A group home has a duty of care it must exercise toward its residents. This duty of care is the duty to safeguard all of its residents. The group home’s ability to safeguard each resident is measured by each resident’s ability to protect himself or herself. When a resident is disabled, the group home takes on more responsibility for caring for and protecting the resident. In determining the reasonable level of care owed to a disabled person, the court will look at the resident’s physical and mental capabilities as they were known by the group home’s caretakers. The group home will only be responsible for reasonably foreseeable injuries.

Therefore, in order to prevail on a motion to dismiss, Oswego would have had to prove that (1) it had adequately supervised the plaintiff and (2) the injury was not reasonably foreseeable. The plaintiff had behavioral problems, and Oswego was aware of these problems. As such, it may have been foreseeable for the plaintiff to act out by storming off. Because there was a possibility that Oswego did not adequately supervise the plaintiff and/or that the injury was foreseeable, summary judgment was not proper. These two issues are for a jury to decide.

In addition, Oswego argued that its alleged negligence did not proximately cause the fall. In order to prevail on this argument, Oswego would have had to show that either the dangerous condition caused by the restaurant was the sole cause or that the accident happened so fast that even proper supervision by Oswego would have been unable to prevent the fall.

Therefore, the Fourth Department reversed the trial court’s order and reinstated the plaintiff’s complaint. The case will proceed to trial pending any future motions to dismiss.

In addition, the defendant’s motion for reimbursement was also denied.

If you or a loved one was the victim of a slip & fall accident, you need to contact a personal injury attorney immediately. Gallivan & Gallivan can listen to your story of what happened, explain any potential claims you might have, discuss your legal options, and help you argue your case in court. Contact Gallivan & Gallivan today to start seeking compensation now.

Smart v. Old Mill Restaurant & Oswego County Opportunities, 260 CA 14-01372 (4th Dept. 2015).

The New York Supreme Court, Appellate Division, Fourth Department affirmed a trial court order that denied the defendants’ motion for summary judgment in a personal injury case involving a dart board at a bar.

Mooney’s Sports Bar & Grill is owned by McCann’s, Inc. Daart Amusement is a company that manufactures and services dart boards for bars and restaurants. Daart installed a dart board at the sports bar. One day, the plaintiff was at Mooney’s, standing near the dart board. A patron playing darts threw a dart at the dart board, which then struck the plaintiff. The plaintiff filed a personal injury lawsuit against McCann’s and Daart.

Both defendants filed a motion for summary judgment, requesting that the complaint be dismissed. In its motion, McCann’s argued that the plaintiff’s claim was barred under the doctrine of assumption of risk. The trial court rejected this argument and denied McCann’s motion for summary judgment. McCann’s also argued that the plaintiff was the sole proximate cause of his injuries, but because McCann’s failed to include an affidavit or affirmation supporting this contention, the court declined to consider the argument.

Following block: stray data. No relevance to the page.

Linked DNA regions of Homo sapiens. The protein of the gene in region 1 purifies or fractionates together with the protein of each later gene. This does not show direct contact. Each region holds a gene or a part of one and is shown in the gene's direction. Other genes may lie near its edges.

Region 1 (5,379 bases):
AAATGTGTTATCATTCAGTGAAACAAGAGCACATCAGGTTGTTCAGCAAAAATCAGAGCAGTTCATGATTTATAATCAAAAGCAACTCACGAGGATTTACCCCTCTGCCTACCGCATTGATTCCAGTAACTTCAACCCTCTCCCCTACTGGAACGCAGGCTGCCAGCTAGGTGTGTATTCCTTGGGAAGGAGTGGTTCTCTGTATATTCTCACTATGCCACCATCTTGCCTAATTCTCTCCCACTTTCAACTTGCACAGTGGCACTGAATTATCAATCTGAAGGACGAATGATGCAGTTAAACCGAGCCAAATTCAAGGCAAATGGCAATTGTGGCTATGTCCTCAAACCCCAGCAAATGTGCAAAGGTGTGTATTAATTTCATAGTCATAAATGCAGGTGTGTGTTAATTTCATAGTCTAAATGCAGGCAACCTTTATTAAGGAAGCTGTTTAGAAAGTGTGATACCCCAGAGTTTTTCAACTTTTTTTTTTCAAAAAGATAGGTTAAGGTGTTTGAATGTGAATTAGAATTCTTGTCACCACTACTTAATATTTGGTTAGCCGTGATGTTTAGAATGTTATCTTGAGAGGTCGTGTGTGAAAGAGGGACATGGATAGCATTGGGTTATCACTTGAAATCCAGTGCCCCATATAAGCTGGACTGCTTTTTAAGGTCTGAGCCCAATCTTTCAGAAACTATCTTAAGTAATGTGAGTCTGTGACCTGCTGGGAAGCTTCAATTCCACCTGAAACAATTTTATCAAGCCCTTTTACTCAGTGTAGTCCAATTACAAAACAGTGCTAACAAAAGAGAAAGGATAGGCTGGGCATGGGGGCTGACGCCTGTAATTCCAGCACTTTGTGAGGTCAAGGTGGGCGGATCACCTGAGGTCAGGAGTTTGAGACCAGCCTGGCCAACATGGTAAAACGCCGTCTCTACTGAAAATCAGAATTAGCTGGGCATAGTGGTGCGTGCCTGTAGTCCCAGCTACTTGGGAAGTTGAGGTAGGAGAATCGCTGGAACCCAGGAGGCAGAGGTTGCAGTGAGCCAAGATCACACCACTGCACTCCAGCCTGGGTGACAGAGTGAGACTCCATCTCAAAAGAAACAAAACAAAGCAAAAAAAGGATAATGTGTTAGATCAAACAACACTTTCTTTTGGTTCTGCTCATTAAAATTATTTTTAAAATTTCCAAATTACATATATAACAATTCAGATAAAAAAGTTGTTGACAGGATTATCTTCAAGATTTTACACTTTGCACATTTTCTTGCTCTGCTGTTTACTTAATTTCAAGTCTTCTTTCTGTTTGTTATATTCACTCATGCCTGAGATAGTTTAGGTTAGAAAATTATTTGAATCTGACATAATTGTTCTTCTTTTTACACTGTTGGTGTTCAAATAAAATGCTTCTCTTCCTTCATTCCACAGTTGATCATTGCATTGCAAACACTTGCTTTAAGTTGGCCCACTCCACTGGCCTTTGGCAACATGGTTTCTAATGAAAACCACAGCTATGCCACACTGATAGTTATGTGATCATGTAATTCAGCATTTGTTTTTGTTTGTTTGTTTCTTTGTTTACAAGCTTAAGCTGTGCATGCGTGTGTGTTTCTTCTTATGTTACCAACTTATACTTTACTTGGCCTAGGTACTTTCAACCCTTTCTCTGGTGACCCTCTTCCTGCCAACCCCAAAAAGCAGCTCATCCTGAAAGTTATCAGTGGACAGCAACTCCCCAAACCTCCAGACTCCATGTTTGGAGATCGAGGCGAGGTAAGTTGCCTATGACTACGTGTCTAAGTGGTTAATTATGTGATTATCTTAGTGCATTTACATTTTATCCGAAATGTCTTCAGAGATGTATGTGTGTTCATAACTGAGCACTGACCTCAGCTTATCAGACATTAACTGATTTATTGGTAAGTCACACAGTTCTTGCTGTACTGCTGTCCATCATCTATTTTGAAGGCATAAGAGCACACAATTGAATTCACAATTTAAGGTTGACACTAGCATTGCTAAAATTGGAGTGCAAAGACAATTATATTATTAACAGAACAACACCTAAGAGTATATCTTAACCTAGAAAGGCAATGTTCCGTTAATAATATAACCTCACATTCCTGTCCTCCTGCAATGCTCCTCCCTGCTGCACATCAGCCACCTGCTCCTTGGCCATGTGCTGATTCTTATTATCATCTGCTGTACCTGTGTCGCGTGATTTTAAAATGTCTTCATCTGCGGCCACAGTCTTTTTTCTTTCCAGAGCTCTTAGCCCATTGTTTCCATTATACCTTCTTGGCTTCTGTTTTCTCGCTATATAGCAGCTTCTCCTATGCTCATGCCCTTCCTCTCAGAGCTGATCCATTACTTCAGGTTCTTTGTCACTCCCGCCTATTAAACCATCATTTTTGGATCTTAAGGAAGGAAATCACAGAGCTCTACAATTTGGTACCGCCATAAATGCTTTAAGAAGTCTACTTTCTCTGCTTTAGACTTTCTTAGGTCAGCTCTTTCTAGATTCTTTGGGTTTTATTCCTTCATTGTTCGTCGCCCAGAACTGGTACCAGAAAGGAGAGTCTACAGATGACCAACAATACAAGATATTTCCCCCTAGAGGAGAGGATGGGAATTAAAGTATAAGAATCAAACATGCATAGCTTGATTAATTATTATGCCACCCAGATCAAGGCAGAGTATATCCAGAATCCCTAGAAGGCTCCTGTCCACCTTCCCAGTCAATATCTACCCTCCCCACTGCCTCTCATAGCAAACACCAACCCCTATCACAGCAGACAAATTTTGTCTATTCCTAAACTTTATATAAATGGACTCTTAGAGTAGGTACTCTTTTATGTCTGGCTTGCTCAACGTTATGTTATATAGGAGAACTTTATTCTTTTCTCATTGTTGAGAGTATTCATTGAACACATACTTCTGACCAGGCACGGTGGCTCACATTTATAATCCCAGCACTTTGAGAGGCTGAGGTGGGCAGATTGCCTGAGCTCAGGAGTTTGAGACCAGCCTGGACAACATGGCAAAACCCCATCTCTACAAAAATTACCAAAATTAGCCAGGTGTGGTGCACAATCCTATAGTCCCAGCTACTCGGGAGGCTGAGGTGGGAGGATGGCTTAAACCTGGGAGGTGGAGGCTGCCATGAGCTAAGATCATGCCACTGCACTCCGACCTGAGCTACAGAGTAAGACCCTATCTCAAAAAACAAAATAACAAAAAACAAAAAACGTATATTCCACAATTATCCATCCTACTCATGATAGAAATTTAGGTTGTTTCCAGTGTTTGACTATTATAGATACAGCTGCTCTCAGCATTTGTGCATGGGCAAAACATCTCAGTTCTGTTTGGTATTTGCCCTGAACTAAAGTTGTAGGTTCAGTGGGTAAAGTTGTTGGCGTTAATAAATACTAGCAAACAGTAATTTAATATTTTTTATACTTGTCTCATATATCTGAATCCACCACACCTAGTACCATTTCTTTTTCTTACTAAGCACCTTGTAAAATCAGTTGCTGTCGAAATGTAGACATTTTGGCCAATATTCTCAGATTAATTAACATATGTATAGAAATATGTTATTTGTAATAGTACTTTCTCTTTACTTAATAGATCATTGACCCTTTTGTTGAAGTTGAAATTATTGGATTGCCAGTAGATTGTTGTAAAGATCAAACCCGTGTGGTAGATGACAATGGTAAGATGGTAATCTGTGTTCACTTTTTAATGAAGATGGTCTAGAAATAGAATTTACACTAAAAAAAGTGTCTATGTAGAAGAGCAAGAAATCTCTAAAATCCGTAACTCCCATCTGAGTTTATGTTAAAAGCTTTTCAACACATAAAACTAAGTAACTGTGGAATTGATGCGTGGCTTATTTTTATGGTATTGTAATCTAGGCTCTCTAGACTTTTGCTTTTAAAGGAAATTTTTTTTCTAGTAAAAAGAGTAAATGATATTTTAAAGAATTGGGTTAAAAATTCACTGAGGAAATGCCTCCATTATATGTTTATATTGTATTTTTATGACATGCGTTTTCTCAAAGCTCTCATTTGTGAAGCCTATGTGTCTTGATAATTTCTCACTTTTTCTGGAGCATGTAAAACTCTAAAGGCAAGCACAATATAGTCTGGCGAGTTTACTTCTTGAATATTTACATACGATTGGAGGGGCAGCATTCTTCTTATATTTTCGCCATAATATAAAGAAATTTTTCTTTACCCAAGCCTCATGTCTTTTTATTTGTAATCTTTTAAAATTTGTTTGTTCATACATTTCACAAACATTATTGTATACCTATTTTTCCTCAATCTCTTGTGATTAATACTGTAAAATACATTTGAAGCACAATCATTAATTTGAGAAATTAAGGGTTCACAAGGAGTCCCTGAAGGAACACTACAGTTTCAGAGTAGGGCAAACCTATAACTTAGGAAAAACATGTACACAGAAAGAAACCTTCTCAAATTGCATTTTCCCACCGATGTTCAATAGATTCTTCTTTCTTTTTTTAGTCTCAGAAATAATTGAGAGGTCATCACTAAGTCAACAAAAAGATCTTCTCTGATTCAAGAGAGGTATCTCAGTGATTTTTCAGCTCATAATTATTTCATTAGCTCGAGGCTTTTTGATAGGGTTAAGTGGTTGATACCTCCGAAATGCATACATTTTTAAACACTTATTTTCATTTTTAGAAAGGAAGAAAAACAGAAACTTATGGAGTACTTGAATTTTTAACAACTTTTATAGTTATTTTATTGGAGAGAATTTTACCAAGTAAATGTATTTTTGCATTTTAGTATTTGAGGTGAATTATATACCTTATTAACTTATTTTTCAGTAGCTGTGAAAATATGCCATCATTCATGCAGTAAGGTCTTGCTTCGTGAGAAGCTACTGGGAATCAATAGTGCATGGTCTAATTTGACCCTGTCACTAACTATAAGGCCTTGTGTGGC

Daart argued that it did not owe a duty of care to the plaintiff or that if it did, it had not breached this duty. The court also rejected this argument, holding that there was insufficient evidence proffered by Daart to prove this defense.

Regarding assumption of risk, the Court of Appeals has long held that the doctrine is reserved for only certain circumstances. Some activities are inherently dangerous because they carry a high risk of accident. However, these activities also have tremendous social value. These activities include scuba diving, private flying lessons, and wrestling. New York law bars any personal injury claims arising from these activities. To determine if an activity qualifies, it must either be: (1) sponsored or supported by the defendant, (2) an organized recreational or athletic activity, or (3) held in a designated venue.

The game of darts is not a qualified activity. The game of darts is not an organized athletic activity nor is it played in a designated venue like a sports arena. In addition, it is not sponsored or supported by the defendant. While the defendant does provide access to the dart board at its establishment, it does not oversee the game. In addition, darts is not known to be an inherently risky game.

Because darts is not a qualified activity under the doctrine of assumption of risk, the Fourth Department agreed that McCann’s had failed to establish that the plaintiff had assumed the risk. McCann’s may have had a decent argument regarding proximate cause. However, by not including supporting evidence, the Fourth Department also declined to consider this argument.

Regarding Daart’s duty of care: the plaintiff’s complaint is founded upon the doctrine of premises liability. Under the doctrine, property owners are liable for dangerous conditions on their property that create a dangerous condition or defect that they are aware of. The injuries that arise from this dangerous condition must be foreseeable. A property owner is someone who has “occupancy, ownership, control or a special use of [the] premises.” While McCann’s clearly owns the sports bar, there is an issue as to whether Daart qualifies as a property owner for purposes of premises liability. Daart argues that it does not.